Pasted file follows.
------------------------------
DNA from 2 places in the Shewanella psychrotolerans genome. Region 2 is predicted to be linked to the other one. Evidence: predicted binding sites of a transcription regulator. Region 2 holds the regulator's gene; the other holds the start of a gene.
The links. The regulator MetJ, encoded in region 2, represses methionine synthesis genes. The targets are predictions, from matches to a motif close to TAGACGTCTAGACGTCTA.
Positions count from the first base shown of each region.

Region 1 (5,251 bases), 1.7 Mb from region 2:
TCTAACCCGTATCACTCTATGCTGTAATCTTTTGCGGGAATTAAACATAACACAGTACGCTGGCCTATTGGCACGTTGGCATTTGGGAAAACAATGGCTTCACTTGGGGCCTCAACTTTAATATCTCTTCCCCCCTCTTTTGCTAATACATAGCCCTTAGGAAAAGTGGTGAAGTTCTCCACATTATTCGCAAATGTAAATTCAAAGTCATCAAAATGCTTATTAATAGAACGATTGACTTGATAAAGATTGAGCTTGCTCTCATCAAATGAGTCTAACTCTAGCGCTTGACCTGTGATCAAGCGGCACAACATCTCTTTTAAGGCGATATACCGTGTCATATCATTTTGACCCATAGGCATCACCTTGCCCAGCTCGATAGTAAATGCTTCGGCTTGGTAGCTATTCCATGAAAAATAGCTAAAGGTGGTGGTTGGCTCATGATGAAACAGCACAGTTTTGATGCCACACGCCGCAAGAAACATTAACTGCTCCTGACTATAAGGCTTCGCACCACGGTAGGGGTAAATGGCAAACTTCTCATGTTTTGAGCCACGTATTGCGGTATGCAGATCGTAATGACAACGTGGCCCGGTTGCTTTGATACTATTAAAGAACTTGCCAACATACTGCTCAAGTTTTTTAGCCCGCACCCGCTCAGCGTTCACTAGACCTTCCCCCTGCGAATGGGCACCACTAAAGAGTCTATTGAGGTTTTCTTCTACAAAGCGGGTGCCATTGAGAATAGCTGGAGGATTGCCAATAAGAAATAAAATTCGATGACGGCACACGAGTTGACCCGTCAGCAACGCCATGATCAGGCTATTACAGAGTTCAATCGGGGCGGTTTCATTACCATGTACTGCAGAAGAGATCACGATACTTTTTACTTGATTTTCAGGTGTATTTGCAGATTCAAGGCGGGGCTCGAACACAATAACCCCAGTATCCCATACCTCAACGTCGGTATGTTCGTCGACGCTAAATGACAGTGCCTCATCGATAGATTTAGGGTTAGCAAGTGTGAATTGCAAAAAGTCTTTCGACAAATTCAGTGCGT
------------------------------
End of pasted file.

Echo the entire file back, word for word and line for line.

DNA from 2 places in the Shewanella psychrotolerans genome. Region 2 is predicted to be linked to the other one. Evidence: predicted binding sites of a transcription regulator. Region 2 holds the regulator's gene; the other holds the start of a gene.
The links. The regulator MetJ, encoded in region 2, represses methionine synthesis genes. The targets are predictions, from matches to a motif close to TAGACGTCTAGACGTCTA.
Positions count from the first base shown of each region.

Region 1 (5,251 bases), 1.7 Mb from region 2:
TCTAACCCGTATCACTCTATGCTGTAATCTTTTGCGGGAATTAAACATAACACAGTACGCTGGCCTATTGGCACGTTGGCATTTGGGAAAACAATGGCTTCACTTGGGGCCTCAACTTTAATATCTCTTCCCCCCTCTTTTGCTAATACATAGCCCTTAGGAAAAGTGGTGAAGTTCTCCACATTATTCGCAAATGTAAATTCAAAGTCATCAAAATGCTTATTAATAGAACGATTGACTTGATAAAGATTGAGCTTGCTCTCATCAAATGAGTCTAACTCTAGCGCTTGACCTGTGATCAAGCGGCACAACATCTCTTTTAAGGCGATATACCGTGTCATATCATTTTGACCCATAGGCATCACCTTGCCCAGCTCGATAGTAAATGCTTCGGCTTGGTAGCTATTCCATGAAAAATAGCTAAAGGTGGTGGTTGGCTCATGATGAAACAGCACAGTTTTGATGCCACACGCCGCAAGAAACATTAACTGCTCCTGACTATAAGGCTTCGCACCACGGTAGGGGTAAATGGCAAACTTCTCATGTTTTGAGCCACGTATTGCGGTATGCAGATCGTAATGACAACGTGGCCCGGTTGCTTTGATACTATTAAAGAACTTGCCAACATACTGCTCAAGTTTTTTAGCCCGCACCCGCTCAGCGTTCACTAGACCTTCCCCCTGCGAATGGGCACCACTAAAGAGTCTATTGAGGTTTTCTTCTACAAAGCGGGTGCCATTGAGAATAGCTGGAGGATTGCCAATAAGAAATAAAATTCGATGACGGCACACGAGTTGACCCGTCAGCAACGCCATGATCAGGCTATTACAGAGTTCAATCGGGGCGGTTTCATTACCATGTACTGCAGAAGAGATCACGATACTTTTTACTTGATTTTCAGGTGTATTTGCAGATTCAAGGCGGGGCTCGAACACAATAACCCCAGTATCCCATACCTCAACGTCGGTATGTTCGTCGACGCTAAATGACAGTGCCTCATCGATAGATTTAGGGTTAGCAAGTGTGAATTGCAAAAAGTCTTTCGACAAATTCAGTGCGT